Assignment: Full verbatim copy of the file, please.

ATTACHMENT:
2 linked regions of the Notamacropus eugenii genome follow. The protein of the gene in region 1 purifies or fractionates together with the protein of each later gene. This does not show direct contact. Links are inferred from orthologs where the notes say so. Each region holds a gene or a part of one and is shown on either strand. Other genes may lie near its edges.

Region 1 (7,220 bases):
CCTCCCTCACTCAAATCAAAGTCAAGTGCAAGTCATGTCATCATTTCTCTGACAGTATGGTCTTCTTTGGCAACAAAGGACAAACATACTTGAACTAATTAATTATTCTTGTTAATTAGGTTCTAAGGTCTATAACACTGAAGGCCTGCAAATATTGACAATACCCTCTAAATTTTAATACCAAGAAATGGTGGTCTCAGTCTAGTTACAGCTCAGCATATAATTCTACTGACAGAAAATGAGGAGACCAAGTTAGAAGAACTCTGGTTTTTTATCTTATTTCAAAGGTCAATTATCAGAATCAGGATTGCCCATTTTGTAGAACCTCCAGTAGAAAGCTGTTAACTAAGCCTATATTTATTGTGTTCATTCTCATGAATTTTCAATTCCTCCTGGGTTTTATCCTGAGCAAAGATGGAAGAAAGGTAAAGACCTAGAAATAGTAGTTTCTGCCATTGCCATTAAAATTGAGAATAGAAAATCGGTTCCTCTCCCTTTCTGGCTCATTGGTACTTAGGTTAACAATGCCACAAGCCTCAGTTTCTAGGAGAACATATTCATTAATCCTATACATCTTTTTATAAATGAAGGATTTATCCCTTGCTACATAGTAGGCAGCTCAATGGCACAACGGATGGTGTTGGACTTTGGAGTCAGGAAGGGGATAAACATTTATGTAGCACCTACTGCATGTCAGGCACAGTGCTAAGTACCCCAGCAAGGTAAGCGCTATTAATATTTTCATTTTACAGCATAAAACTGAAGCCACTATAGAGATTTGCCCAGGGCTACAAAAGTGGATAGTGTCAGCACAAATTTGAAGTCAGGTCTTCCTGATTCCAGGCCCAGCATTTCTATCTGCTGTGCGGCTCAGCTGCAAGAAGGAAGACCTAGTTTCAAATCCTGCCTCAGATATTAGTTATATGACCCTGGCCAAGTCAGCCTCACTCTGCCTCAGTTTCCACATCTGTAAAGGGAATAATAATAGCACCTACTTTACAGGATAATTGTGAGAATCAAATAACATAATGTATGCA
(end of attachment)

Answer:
2 linked regions of the Notamacropus eugenii genome follow. The protein of the gene in region 1 purifies or fractionates together with the protein of each later gene. This does not show direct contact. Links are inferred from orthologs where the notes say so. Each region holds a gene or a part of one and is shown on either strand. Other genes may lie near its edges.

Region 1 (7,220 bases):
CCTCCCTCACTCAAATCAAAGTCAAGTGCAAGTCATGTCATCATTTCTCTGACAGTATGGTCTTCTTTGGCAACAAAGGACAAACATACTTGAACTAATTAATTATTCTTGTTAATTAGGTTCTAAGGTCTATAACACTGAAGGCCTGCAAATATTGACAATACCCTCTAAATTTTAATACCAAGAAATGGTGGTCTCAGTCTAGTTACAGCTCAGCATATAATTCTACTGACAGAAAATGAGGAGACCAAGTTAGAAGAACTCTGGTTTTTTATCTTATTTCAAAGGTCAATTATCAGAATCAGGATTGCCCATTTTGTAGAACCTCCAGTAGAAAGCTGTTAACTAAGCCTATATTTATTGTGTTCATTCTCATGAATTTTCAATTCCTCCTGGGTTTTATCCTGAGCAAAGATGGAAGAAAGGTAAAGACCTAGAAATAGTAGTTTCTGCCATTGCCATTAAAATTGAGAATAGAAAATCGGTTCCTCTCCCTTTCTGGCTCATTGGTACTTAGGTTAACAATGCCACAAGCCTCAGTTTCTAGGAGAACATATTCATTAATCCTATACATCTTTTTATAAATGAAGGATTTATCCCTTGCTACATAGTAGGCAGCTCAATGGCACAACGGATGGTGTTGGACTTTGGAGTCAGGAAGGGGATAAACATTTATGTAGCACCTACTGCATGTCAGGCACAGTGCTAAGTACCCCAGCAAGGTAAGCGCTATTAATATTTTCATTTTACAGCATAAAACTGAAGCCACTATAGAGATTTGCCCAGGGCTACAAAAGTGGATAGTGTCAGCACAAATTTGAAGTCAGGTCTTCCTGATTCCAGGCCCAGCATTTCTATCTGCTGTGCGGCTCAGCTGCAAGAAGGAAGACCTAGTTTCAAATCCTGCCTCAGATATTAGTTATATGACCCTGGCCAAGTCAGCCTCACTCTGCCTCAGTTTCCACATCTGTAAAGGGAATAATAATAGCACCTACTTTACAGGATAATTGTGAGAATCAAATAACATAATGTATGCA